San Diego's got plenty of small sushi joints tucked away in nondescript strip malls. Everyone's got a favorite. For me, it's Chiba Japanese Cuisine, family-owned and located near Qualcomm Stadium. I've been there dozens of times over the years. I've never been disappointed, and neither has anyone else I've brought along.
While the food is anything but simple—Chiba's big on the specialty rolls— there's an uncomplicated air about the place. It's a simple, cozy spot with a friendly staff, great nigiri and sashimi and stick-to-your-ribs Japanese comfort food, like chicken katsu, curry rice, bentos and donburi bowls. As for the fish, it's not the highest grade you might find in San Diego, but it's fresh and well-cut. Most of all, it's affordable. You can eat quite well here for less than $20.
First, let's get something out of the way:
Sushi purists might eschew the nontraditional rolls that more and more seem to be taking up space on the menus of Japanese restaurants
—crazy concoctions that are baked, fried and topped with sauces and seasonings that push the dishes into a multicultural realm. There's a reason why the California roll is the most prevalent sushi combination in the country. As opposed to sushi in Japan, where trained tongues measure the subtleties of varying blandness, Americans like their sushi to be boisterous and creative.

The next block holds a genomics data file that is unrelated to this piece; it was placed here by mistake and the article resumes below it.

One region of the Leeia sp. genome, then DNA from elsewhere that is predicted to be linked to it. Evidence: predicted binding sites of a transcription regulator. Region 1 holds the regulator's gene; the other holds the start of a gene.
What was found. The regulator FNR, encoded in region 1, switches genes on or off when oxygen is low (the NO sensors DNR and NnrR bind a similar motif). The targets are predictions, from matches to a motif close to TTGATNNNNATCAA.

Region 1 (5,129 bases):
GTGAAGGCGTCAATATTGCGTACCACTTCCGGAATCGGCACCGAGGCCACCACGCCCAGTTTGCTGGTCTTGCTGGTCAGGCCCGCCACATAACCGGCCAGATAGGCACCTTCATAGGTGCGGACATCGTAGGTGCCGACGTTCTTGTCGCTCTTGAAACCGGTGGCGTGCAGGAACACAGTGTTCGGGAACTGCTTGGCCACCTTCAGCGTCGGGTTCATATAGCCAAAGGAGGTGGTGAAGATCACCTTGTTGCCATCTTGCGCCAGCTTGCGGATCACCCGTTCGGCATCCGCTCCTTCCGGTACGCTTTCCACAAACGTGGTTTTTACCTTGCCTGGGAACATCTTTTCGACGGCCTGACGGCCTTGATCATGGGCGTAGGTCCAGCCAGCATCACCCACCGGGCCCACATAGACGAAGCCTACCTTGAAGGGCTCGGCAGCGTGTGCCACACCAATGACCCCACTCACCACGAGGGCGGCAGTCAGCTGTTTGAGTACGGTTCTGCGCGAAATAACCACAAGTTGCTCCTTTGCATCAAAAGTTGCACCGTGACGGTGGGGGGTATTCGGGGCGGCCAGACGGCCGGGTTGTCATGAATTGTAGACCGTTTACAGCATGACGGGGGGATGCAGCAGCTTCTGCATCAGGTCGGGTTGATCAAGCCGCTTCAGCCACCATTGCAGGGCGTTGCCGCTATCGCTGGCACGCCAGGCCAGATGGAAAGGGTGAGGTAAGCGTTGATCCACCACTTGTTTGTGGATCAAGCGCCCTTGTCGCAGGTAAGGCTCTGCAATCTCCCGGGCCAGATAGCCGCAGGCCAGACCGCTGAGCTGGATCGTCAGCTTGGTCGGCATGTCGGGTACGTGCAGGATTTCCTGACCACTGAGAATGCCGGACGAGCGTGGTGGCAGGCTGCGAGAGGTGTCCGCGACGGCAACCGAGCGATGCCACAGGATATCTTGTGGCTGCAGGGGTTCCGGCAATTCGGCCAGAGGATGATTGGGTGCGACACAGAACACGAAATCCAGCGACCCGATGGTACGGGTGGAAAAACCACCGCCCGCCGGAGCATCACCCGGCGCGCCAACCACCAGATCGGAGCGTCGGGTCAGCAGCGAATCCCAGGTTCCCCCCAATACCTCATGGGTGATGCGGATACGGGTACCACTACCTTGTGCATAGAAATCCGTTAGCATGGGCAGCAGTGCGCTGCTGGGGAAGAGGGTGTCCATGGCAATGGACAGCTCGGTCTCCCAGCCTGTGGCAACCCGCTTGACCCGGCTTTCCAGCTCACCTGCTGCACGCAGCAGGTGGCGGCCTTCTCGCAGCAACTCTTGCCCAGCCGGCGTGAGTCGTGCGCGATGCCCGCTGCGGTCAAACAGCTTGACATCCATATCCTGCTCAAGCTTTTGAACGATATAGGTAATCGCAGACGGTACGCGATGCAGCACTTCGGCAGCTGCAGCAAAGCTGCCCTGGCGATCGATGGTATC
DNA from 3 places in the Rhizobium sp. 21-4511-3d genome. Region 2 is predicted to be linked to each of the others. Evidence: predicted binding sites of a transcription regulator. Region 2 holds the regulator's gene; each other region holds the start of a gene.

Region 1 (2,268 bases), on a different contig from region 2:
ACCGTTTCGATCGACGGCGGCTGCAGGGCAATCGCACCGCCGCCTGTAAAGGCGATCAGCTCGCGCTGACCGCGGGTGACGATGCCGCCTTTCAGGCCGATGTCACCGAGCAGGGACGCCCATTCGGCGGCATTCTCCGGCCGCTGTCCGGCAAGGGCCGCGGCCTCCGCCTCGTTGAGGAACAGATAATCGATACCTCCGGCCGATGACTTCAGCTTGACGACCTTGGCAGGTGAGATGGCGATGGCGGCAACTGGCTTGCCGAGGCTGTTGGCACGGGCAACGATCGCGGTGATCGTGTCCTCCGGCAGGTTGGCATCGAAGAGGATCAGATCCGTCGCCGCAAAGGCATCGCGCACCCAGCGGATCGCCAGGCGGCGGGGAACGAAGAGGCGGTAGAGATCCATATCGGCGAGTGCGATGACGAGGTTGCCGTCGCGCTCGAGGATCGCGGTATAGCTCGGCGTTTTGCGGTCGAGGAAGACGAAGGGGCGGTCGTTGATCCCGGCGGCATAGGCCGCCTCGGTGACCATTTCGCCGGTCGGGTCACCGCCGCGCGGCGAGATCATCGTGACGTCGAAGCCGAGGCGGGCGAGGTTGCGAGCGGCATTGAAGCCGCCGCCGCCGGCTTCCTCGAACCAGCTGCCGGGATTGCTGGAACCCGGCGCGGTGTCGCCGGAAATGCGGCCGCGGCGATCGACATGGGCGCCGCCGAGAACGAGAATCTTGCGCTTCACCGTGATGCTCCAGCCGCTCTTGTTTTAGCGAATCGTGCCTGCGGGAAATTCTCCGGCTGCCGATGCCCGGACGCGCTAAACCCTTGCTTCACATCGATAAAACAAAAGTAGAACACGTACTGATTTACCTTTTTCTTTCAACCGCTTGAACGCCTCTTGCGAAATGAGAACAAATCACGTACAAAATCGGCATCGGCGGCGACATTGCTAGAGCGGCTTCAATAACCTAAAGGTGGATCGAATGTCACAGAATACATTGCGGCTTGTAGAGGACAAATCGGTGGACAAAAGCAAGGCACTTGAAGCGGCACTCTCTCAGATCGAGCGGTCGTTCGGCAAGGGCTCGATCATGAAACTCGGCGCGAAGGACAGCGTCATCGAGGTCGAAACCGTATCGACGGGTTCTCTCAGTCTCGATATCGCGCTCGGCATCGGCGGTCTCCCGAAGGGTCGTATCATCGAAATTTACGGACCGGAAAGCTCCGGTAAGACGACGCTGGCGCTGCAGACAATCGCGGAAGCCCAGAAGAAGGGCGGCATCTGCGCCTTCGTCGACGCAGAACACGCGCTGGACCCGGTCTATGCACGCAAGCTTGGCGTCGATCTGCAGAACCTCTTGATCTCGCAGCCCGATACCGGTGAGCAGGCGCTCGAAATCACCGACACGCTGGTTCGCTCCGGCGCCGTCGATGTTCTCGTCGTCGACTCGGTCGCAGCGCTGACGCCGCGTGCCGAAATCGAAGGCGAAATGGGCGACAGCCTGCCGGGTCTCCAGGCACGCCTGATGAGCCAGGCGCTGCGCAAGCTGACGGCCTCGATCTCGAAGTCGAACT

The best way to start a meal here is slow and simple with a plate of healthy edamame (steamed still-in-their-pods soybeans seasoned with salt). Other worthy appetizers include the vegetable tempura, with its large florets of broccoli and cauliflower and chunks of zucchini and carrot, and gyoza, which comes fried or steamed and filled with a fine mince of meat and ginger. Chiba's spicy, bright-colored seaweed salad is also surprisingly good.
Next, move on to a two-piece dish like the baked mussels, a standout that features imitation crab atop two green-lip mussels. The baked volcano comprises salmon wrapped around rice, seaweed, octopus and imitation crab and topped with bonito shavings and roe. For something that's a bit more daring, try the Las Vegas roll. All heat and excess like Sin City itself, it comes with coins of fresh jalapeños adorning each individual tempura-battered bite. There's almost nothing a good deep-frying can't make even better.
The fried-shrimp-filled dynamite roll features the ever-popular “dynamite” mix of imitation crab, scallops, shrimp, scallions and mayo. While it's tasty, it's also quite rich and is best shared.
Fried and baked goodness aside, I also love the caterpillar roll, covered with avocado slices and filled with eel, imitation crab and cucumber, and the sashimi-topped rainbow roll. The mission roll, with its tempura shrimp, cream cheese and avocado filling, is topped with raw tuna, shrimp and spicy crab, making for a nice blend of old-style and new, spicy and savory.
Chiba's a popular spot, but parties of four or fewer shouldn't have to wait too long. There are less than a dozen tables inside and out and about 10 chairs at the bar. Carry-out is also available.
One last note: Chiba has a busy parking lot that it shares with McGregor's Grill and Ale House. There are two reserved spots in front of the restaurant for Chiba customers and some designated spots behind the mall. To avoid the parking headache, visit the overflow lot at the business building next door.
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